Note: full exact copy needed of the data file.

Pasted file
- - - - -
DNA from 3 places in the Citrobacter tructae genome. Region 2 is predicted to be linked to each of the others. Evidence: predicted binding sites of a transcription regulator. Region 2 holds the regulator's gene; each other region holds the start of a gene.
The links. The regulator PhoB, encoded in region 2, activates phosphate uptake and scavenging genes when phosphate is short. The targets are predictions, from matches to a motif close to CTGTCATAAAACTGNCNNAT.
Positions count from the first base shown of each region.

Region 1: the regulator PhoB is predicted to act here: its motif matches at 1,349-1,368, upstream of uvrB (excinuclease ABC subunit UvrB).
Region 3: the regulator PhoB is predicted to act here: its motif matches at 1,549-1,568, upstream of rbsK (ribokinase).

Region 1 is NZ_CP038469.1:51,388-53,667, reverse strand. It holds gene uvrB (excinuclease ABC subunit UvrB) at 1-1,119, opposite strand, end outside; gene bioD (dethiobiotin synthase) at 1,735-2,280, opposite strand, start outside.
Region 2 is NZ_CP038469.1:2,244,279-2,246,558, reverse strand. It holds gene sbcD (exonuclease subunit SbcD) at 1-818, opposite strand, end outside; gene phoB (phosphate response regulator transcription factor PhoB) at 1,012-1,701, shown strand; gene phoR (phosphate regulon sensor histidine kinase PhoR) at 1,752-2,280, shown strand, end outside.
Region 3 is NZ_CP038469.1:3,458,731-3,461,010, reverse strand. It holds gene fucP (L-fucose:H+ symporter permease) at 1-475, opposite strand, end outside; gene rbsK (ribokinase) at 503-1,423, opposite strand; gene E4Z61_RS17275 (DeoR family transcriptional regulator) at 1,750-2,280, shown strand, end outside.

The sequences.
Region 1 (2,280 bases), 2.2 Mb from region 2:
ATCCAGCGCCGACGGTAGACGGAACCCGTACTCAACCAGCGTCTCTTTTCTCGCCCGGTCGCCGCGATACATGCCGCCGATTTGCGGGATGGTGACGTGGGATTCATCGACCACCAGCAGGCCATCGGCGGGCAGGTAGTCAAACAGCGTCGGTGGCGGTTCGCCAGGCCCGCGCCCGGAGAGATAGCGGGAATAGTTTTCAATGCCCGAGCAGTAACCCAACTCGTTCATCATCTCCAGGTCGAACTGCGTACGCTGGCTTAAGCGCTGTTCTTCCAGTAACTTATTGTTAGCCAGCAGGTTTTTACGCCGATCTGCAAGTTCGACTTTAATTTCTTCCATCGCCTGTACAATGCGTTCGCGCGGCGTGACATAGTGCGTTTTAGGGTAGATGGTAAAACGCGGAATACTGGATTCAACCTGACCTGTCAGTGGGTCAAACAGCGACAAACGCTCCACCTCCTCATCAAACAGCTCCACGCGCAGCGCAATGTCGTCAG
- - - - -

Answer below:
DNA from 3 places in the Citrobacter tructae genome. Region 2 is predicted to be linked to each of the others. Evidence: predicted binding sites of a transcription regulator. Region 2 holds the regulator's gene; each other region holds the start of a gene.
The links. The regulator PhoB, encoded in region 2, activates phosphate uptake and scavenging genes when phosphate is short. The targets are predictions, from matches to a motif close to CTGTCATAAAACTGNCNNAT.
Positions count from the first base shown of each region.

Region 1: the regulator PhoB is predicted to act here: its motif matches at 1,349-1,368, upstream of uvrB (excinuclease ABC subunit UvrB).
Region 3: the regulator PhoB is predicted to act here: its motif matches at 1,549-1,568, upstream of rbsK (ribokinase).

Region 1 is NZ_CP038469.1:51,388-53,667, reverse strand. It holds gene uvrB (excinuclease ABC subunit UvrB) at 1-1,119, opposite strand, end outside; gene bioD (dethiobiotin synthase) at 1,735-2,280, opposite strand, start outside.
Region 2 is NZ_CP038469.1:2,244,279-2,246,558, reverse strand. It holds gene sbcD (exonuclease subunit SbcD) at 1-818, opposite strand, end outside; gene phoB (phosphate response regulator transcription factor PhoB) at 1,012-1,701, shown strand; gene phoR (phosphate regulon sensor histidine kinase PhoR) at 1,752-2,280, shown strand, end outside.
Region 3 is NZ_CP038469.1:3,458,731-3,461,010, reverse strand. It holds gene fucP (L-fucose:H+ symporter permease) at 1-475, opposite strand, end outside; gene rbsK (ribokinase) at 503-1,423, opposite strand; gene E4Z61_RS17275 (DeoR family transcriptional regulator) at 1,750-2,280, shown strand, end outside.

The sequences.
Region 1 (2,280 bases), 2.2 Mb from region 2:
ATCCAGCGCCGACGGTAGACGGAACCCGTACTCAACCAGCGTCTCTTTTCTCGCCCGGTCGCCGCGATACATGCCGCCGATTTGCGGGATGGTGACGTGGGATTCATCGACCACCAGCAGGCCATCGGCGGGCAGGTAGTCAAACAGCGTCGGTGGCGGTTCGCCAGGCCCGCGCCCGGAGAGATAGCGGGAATAGTTTTCAATGCCCGAGCAGTAACCCAACTCGTTCATCATCTCCAGGTCGAACTGCGTACGCTGGCTTAAGCGCTGTTCTTCCAGTAACTTATTGTTAGCCAGCAGGTTTTTACGCCGATCTGCAAGTTCGACTTTAATTTCTTCCATCGCCTGTACAATGCGTTCGCGCGGCGTGACATAGTGCGTTTTAGGGTAGATGGTAAAACGCGGAATACTGGATTCAACCTGACCTGTCAGTGGGTCAAACAGCGACAAACGCTCCACCTCCTCATCAAACAGCTCCACGCGCAGCGCAATGTCGTCAG